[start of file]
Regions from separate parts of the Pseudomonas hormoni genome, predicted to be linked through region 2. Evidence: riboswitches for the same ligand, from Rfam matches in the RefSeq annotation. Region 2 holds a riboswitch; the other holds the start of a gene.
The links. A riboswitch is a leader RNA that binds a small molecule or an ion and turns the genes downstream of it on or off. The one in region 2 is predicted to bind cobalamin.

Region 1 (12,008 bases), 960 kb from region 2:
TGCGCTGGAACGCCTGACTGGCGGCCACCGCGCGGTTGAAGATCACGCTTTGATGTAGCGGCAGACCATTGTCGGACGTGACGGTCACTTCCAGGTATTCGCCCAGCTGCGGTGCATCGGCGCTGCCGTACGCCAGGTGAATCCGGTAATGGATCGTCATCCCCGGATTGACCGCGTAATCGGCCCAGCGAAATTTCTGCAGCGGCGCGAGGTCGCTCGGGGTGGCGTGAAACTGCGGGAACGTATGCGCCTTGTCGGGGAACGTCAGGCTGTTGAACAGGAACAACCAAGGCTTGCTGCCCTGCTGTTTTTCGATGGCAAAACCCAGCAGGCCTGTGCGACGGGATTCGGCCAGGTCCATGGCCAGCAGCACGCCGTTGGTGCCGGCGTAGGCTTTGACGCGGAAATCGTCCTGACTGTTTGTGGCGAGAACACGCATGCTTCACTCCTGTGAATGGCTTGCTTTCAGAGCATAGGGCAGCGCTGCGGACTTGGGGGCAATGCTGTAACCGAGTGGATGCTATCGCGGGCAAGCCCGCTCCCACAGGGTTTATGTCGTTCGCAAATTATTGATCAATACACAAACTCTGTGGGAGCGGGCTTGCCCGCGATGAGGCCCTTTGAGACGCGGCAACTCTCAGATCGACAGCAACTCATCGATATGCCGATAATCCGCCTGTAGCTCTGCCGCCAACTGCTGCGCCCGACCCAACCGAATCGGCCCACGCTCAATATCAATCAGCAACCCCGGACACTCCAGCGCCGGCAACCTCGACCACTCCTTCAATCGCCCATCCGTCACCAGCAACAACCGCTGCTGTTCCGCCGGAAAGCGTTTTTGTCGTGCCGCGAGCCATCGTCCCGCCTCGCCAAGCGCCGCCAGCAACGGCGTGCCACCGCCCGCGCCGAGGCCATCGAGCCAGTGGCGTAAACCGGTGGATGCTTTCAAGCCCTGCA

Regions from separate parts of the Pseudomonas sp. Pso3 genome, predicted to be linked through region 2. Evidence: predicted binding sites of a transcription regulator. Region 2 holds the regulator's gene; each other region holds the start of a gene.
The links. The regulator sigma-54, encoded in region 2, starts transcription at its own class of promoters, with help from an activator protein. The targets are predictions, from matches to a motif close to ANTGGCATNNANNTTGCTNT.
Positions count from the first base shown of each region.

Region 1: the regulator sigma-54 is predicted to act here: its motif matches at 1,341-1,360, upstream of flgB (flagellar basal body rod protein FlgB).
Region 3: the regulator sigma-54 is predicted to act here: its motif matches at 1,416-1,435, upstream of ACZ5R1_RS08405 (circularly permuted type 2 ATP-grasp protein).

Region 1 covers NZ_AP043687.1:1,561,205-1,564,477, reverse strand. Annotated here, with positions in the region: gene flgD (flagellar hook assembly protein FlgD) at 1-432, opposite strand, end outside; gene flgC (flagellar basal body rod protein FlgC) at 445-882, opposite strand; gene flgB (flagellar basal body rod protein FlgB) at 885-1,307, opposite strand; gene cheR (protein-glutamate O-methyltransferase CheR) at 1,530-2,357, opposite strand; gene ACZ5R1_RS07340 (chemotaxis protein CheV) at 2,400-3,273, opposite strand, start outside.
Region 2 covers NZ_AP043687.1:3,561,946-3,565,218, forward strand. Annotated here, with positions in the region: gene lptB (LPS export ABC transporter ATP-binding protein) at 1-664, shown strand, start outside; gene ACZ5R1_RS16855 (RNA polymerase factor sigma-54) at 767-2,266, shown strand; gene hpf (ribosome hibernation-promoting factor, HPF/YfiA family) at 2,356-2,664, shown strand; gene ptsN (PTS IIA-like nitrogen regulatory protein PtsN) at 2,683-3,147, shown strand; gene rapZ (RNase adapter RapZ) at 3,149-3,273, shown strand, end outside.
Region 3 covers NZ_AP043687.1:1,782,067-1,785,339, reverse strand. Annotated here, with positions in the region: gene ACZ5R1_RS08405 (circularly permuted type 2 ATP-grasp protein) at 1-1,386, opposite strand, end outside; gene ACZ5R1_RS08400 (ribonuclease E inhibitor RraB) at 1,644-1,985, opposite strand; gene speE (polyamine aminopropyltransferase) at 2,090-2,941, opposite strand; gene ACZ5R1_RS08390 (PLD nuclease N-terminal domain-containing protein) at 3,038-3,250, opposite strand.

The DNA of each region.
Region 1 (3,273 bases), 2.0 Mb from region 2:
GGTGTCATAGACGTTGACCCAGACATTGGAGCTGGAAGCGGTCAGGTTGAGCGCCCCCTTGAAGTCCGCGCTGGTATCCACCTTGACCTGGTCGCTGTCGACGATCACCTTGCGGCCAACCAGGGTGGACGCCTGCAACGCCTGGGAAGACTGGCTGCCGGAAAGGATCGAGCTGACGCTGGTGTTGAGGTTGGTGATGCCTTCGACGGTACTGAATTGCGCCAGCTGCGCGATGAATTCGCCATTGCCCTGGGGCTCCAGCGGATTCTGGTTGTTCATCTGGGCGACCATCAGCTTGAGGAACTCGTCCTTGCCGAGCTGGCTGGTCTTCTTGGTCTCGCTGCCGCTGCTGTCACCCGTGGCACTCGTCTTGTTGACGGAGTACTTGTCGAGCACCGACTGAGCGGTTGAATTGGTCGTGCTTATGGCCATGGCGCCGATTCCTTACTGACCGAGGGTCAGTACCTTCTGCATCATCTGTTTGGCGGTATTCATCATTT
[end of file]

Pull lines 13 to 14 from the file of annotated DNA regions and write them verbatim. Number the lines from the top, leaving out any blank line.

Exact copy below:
The DNA of each region.
Region 1 (3,273 bases), 2.0 Mb from region 2: